For…Give.

Luke 16:1-13

forgive
In life, we sometimes encounter confusing and difficult situations. Maybe you are in one of those situations right now. Regardless of the advice that people give you, or conventional wisdom, nothing seems to fit or work. You feel stuck. You are not sure how to move forward. There are no easy answers.

This kind of life narrative needs to be told. We need to share with others [and ourselves] that it’s okay to feel stuck sometimes and that there are situations without answers or solutions. For me, it has been a comfort throughout my life to hear these stories—to discover that many, many others struggle with some of the same things I do, and that I don’t always have to resolve things. This gives me peace.

So maybe that’s why I appreciate the so-called “hard parables” of Jesus of Nazareth in the Gospels. These parables are the stories that Bible commentators, preachers, and teachers struggle to decipher. These are the parables that they avoid. They don’t have easy answers and they leave you hanging.

The parable of the unjust steward is one of those difficult stories. What does it mean? I don’t know, you tell me! But maybe that’s the beauty of it. It’s left open, and it also seems to contradict some of the things we assume about the Bible, God, and Jesus. So let’s explore a bit and see what happens.

First off, one thing we do know is that this story can be connected to the story of the prodigal son. In both stories, a character squanders the wealth he has been given. Also, the audience would have been Jesus’ followers and the Pharisees. The story is pretty straightforward, as a guy wriggles himself out of trouble by doing something pretty dishonest, but at the same time is shrewd enough to put his boss in a tough situation where he cannot fire him. So basically, the boss chooses to save face and thus “saves” the dishonest, shrewd guy. Yes, this is a parable about money. Duh. It’s Luke. Luke’s Gospel is all about money and maybe that’s why many Western Christians avoid it. Oh snap, did I say that?

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Anyhoo, Many Western Christians know what is called “The Lord’s Prayer.” But do they know that this prayer is about money? Yep. In Luke, the Lord’s Prayer is about forgiving debts—monetary debts. It’s literally saying that we should forgive the money that people owe us, therefore “releasing” them from the debt.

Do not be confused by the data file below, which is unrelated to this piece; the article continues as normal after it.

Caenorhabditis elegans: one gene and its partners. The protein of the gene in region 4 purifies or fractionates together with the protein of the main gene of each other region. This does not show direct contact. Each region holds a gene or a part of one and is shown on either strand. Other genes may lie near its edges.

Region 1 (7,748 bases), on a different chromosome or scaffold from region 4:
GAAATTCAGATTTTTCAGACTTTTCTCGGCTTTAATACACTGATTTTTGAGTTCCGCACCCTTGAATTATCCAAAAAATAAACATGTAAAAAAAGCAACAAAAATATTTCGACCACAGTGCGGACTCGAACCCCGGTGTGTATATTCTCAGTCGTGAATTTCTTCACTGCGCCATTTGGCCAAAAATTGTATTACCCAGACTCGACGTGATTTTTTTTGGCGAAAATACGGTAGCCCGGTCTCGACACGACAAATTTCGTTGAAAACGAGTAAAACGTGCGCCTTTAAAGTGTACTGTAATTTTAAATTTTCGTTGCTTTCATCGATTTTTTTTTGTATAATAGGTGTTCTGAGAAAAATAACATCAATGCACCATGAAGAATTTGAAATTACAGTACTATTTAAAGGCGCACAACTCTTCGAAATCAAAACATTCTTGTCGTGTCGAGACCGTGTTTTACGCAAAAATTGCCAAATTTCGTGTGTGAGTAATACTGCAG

Okay, wow.

In terms of life application, I need to quote Sarah Dylan Breuer,[1] who has a wonderful blog that interprets various “difficult” Gospel texts. Ms. Breuer asserts that most commentators ask the standard questions like “Who is the steward?” and “Who is the master” but she asks a more pointed question: What does the steward actually do, without permission and dishonestly? 

The answer: the steward forgives debts. This is about forgiveness. So what’s the point of this supposedly confusing story?

Just forgive.

Forgive everything, forgive it today, forgive for any reason whatsoever and for no reason at all. Forgive. This applies to you and me, first of all. Forgive yourself. Just forgive yourself. For the things you regret, for the moments when you feel you failed, just forgive yourself. And then forgive others. That doesn’t mean forget any form of abuse or violence of oppression—but forgive means release the debt that exists between you and that person, because it is bringing YOU down. And it means forgive in the community, the nations, the world. Communities and nations should not be in debt to others. This is part of why the world is so screwed up. Forgive.

There is no bad reason to forgive, says the story, because keeping score is meant for sports and not for life. What does keeping score do for us anyway?

So what do you think?

Teaser for next week: Story of Lazarus and the rich man. What is it that causes some people to have someone in their line of vision and yet not really see them?

SHOUT OUT TO CHARLOTTE AND TULSA AND ALL WHO MOURN.

BLACK LIVES MATTER.

 

 

 

 

[1] http://www.sarahlaughed.net/lectionary/2004/09/proper_20_year_.html

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Josh grew up in Indiana and Iowa before completing a Masters of Divinity [M.Div.] at Princeton Theological Seminary [NJ]. He has worked in a variety of settings, including the Presbyterian Church (USA) and United Church of Christ (UCC) in Philadelphia, Hawai’i, Mexico, and Michigan. Currently, he serves as pastor of Love in Action United Church of Christ, a progressive, Christian, LGBTQIA+ affirming and interfaith community in Hatboro, a suburb of Philadelphia. He also holds a Bachelor of Arts in Theatre/Speech from Northwestern College (IA). Josh has worked with youth and young adult programs for 25 years regionally, nationally, and in Latin America. He is also a trained actor and performs regularly with the dinner theatre company, Without a Cue Productions, LLC. He has developed theatre arts curriculum for use in worship, youth groups, education, and group-building. Josh is also committed to promoting religious pluralism and partnering with people of all faiths and those who identify as atheist or agnostic to build bridges of shared values and cooperation. He is honored to work with the Interfaith Center of Greater Philadelphia as a Fellow and a Consultant. Focus areas include: University alternative spring break and summer programs that incorporate faith encounters and service-learning for students; workplace diversity programs that promote understanding in organizations, corporations, schools, and hospital settings. Josh also enjoys playing basketball, strumming on the guitar, traveling, learning language, or making strange and funny faces. He lives in Center City Philadelphia and thinks vegan cheesesteaks are amazingly good.

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